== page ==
~Nikki

Unsteady: Depression and Anxiety

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From depression to PSTD (which is not just for soldiers), I think about how unsteady the mind and emotions can be. I think about how physical illnesses can create a certain unsteadiness in our lives. We are often trying to hold onto ourselves and others. We are often seeking someone to hold on to us during those times the winds start blowing in our lives and the oceans of our emotions start to rock and the wind of thoughts began to blow. It’s a scary state to be in.  A very fragile state.

You are trying to stay afloat. You are grasping for your tools to help you pull through. You hope you make it. Sometimes you do and sometimes you don’t. Sometimes you wish someone would simply hold onto you and give you the balance you need and at the same time you don’t want anyone around. (Side Note: If you are the person trying to hold onto the unsteady person, sometimes your presence, YOUR LISTENING EAR and your silence and your prayers ARE THE ANCHOR).

Last night I found myself overwhelmed with helplessness as I could not help a parent who is suffering from an illness only to come home and open up a letter of disappointment that sent me thinking about a decision I felt pressured to make. I opened another letter of a bill that was greater than I imagined and could afford. I then hopped on social media to find out about a horrific death of a doctor that saved my life in 2001. It was too much. The stress, the anxiety, the fear, the concern, the helplessness, the anger, was coming in relentlessly like pounding waves. I was between crying and throwing something. I needed to talk, but to who? I don’t trust people. People don’t understand. To God? Eh….not right now. I just don’t have words. I am grasping for something to pull me out or keep me afloat. And then the stress brought on physical pain. I read. I cried. I prayed. I cried. I listened to music. I cried. I went to bed. I woke up.

I think I just stayed afloat. I think it was the Creator and my angels…they love me enough to not let go. And I love myself enough to not let go of me.

~Nikki

 

REBLOG:RA – Rheumatoid Arthritis-The Lost Understanding-Why We Truly Deserve — RA AND THE FAMILY FIT

Complicated though it may be, there is no reason known why Rheumatoid Arthritis shouldn’t be UNDERSTOOD. Will people ever understand what it really is. Will they ever truly get that it is simply not the arthritis they have come to believe that it is. Though arthritis is a word in our diagnosis, it is far […]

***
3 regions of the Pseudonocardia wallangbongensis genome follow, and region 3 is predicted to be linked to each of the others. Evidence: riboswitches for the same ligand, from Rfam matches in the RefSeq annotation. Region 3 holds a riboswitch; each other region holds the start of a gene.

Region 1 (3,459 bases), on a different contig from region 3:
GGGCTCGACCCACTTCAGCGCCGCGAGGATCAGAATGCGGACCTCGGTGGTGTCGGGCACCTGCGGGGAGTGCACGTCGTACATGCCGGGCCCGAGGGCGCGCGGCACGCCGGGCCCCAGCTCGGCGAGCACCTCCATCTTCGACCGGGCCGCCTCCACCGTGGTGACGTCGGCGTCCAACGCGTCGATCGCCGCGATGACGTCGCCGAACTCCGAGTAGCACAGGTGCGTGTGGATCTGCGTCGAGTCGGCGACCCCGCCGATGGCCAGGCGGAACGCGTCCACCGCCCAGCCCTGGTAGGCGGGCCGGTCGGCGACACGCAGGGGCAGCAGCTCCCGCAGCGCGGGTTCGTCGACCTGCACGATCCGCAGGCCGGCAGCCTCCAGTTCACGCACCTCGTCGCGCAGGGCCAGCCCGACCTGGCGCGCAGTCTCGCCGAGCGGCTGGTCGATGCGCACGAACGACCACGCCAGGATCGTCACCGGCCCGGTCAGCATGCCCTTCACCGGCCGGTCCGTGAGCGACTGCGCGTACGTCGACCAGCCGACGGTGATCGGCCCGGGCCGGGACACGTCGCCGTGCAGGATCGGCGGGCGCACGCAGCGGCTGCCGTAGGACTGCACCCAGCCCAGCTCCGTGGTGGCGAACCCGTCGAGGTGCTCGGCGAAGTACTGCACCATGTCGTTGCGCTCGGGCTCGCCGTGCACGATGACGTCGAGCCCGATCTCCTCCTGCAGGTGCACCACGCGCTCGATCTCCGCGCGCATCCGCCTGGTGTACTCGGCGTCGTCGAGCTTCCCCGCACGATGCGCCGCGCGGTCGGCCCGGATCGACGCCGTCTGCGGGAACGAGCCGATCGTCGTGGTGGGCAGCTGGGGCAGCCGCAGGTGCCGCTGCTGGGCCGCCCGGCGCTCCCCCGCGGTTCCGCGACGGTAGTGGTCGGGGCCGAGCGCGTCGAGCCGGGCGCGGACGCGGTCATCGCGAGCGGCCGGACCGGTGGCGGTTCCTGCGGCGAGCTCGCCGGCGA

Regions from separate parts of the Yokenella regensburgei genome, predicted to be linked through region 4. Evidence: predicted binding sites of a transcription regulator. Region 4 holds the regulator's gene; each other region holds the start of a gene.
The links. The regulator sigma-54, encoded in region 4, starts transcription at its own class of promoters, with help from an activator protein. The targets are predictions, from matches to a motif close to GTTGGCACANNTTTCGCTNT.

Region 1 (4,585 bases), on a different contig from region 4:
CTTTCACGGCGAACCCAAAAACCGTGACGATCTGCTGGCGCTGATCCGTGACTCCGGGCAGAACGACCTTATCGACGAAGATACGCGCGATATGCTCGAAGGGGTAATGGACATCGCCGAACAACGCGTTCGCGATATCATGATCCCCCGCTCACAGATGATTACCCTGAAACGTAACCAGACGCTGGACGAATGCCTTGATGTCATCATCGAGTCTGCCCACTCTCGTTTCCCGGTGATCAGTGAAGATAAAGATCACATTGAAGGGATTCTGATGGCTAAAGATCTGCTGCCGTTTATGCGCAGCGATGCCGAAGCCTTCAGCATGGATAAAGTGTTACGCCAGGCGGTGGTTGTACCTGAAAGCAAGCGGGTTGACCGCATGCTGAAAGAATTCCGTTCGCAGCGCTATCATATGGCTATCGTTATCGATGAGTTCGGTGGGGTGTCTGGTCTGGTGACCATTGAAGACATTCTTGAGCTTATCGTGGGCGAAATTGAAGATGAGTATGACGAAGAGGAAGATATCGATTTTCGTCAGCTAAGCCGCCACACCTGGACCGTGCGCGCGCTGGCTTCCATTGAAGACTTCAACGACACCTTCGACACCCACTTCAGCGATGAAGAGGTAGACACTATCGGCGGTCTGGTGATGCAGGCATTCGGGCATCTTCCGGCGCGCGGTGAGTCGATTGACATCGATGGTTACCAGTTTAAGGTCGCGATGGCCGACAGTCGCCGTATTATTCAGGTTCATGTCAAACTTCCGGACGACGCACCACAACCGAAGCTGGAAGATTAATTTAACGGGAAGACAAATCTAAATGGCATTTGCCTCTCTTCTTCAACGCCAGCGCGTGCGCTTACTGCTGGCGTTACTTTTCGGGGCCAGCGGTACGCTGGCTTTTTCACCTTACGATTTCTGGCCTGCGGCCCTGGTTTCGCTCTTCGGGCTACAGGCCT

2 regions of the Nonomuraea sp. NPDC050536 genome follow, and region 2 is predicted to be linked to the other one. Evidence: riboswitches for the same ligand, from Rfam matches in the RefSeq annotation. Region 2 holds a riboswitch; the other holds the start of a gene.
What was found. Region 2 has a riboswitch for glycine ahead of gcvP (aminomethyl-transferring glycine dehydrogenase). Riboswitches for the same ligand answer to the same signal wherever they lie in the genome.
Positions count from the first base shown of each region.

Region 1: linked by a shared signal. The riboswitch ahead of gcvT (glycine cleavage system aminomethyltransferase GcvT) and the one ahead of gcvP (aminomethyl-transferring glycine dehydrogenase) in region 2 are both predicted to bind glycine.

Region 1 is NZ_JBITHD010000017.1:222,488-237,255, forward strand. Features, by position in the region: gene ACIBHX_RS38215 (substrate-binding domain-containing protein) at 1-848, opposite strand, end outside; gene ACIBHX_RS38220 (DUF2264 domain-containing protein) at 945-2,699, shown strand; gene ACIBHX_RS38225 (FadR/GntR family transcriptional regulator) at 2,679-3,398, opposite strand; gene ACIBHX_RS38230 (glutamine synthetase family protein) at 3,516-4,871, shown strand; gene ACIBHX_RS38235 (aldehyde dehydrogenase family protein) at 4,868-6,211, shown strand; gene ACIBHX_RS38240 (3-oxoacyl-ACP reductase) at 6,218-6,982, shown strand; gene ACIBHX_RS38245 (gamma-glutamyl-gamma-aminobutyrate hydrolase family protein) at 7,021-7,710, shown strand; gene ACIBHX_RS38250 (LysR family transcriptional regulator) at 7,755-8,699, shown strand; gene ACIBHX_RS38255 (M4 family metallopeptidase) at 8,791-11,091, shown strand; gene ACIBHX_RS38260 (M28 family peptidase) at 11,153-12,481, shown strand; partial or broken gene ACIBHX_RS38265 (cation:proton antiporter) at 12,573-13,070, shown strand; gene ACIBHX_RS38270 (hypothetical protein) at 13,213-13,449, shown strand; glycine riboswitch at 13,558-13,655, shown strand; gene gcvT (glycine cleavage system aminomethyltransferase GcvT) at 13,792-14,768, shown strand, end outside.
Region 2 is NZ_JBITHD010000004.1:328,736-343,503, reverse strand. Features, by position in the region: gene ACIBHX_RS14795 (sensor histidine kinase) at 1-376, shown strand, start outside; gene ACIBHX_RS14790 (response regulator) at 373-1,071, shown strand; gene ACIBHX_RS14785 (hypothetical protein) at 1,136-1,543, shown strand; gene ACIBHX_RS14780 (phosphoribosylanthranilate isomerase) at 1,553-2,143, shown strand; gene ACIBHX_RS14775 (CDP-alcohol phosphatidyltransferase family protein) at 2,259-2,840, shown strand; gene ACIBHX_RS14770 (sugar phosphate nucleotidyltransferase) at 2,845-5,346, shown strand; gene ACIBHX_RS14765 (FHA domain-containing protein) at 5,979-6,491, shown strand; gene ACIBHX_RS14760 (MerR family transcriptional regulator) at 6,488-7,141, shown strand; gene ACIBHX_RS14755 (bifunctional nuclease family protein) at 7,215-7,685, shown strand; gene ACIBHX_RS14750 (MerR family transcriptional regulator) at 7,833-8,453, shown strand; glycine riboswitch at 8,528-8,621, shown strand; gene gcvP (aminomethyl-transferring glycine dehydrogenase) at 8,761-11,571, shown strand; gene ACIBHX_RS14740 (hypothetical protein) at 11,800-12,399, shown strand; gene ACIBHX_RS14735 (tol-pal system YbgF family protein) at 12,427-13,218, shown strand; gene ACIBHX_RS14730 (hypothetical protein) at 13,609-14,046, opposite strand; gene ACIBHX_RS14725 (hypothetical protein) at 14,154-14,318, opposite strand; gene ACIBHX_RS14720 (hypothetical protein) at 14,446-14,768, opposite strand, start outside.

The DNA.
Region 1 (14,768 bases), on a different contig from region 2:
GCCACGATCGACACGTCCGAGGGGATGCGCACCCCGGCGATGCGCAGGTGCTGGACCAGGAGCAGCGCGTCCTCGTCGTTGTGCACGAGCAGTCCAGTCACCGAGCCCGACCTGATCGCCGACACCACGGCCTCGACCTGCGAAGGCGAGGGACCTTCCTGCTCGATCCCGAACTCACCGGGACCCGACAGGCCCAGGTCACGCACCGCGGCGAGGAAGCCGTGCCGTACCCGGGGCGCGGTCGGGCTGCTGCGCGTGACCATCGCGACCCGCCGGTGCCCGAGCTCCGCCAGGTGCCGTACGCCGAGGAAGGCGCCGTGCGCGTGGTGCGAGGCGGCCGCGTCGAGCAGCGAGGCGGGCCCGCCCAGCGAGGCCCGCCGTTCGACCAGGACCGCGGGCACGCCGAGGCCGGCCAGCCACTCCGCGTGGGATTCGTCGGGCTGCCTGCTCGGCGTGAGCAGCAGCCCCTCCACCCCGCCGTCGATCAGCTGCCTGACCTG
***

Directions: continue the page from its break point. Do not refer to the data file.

via RA – Rheumatoid Arthritis-The Lost Understanding-Why We Truly Deserve — RA AND THE FAMILY FIT

Biologics: Feeling Some Type of Way

How perfect is this prompt of Biologics and how I feel about them since I started my first injection this Monday? When I read about biologics and TNF I was like whoa! Much like the gif you see above!

I was on methotrexate and when I got a new Rheumatologist, he immediately took me off of methotrexate and the daily dose of Naproxen. He said I’d been on it way too long! I wasn’t getting any benefit from it but, I thought heck, I “guess” it’s working in comparison when I first was diagnosed. So we moved on to Arava. It worked very well. I didn’t have morning stiffness but, it still took me forever to get it together in the mornings and in my Prince voice, rest his soul, “Forever is a mighty long time.”-Go Crazy.

This year, I began to have numbness and tingling in my hands, arms, legs so severe it would wake me up in pain. After, many tests, I have a bad case of carpel tunnel and I have some nerve damage in my legs. My RA doc took me off Arava saying it might be the cause. The Neurologists bumped up my Gabbapentin. The RA doc said we have tried everything let’s move to an injection. My heart dropped.

I don’t want to stick myself was my first thought. Secondly, I don’t know about fake things hooking up with my real things in my body. I understand that the pills I swallow are man made, but eh…biologics is an even greater gamble of infections and I am already at risk for infections. There is no proof it works any better but, I have seen raving reviews of Embrel and I have seen blank stares as if, it didn’t do much.

I gave myself my first injection Monday. I haven’t had any immediate side effects. I have not had any immediate relief as I am in a flare of two days now. So, I don’t know how I feel about Biologics. Sometimes, with RA and Fibro…I just get tired of feeling, thinking, and worrying so much.

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~Nikki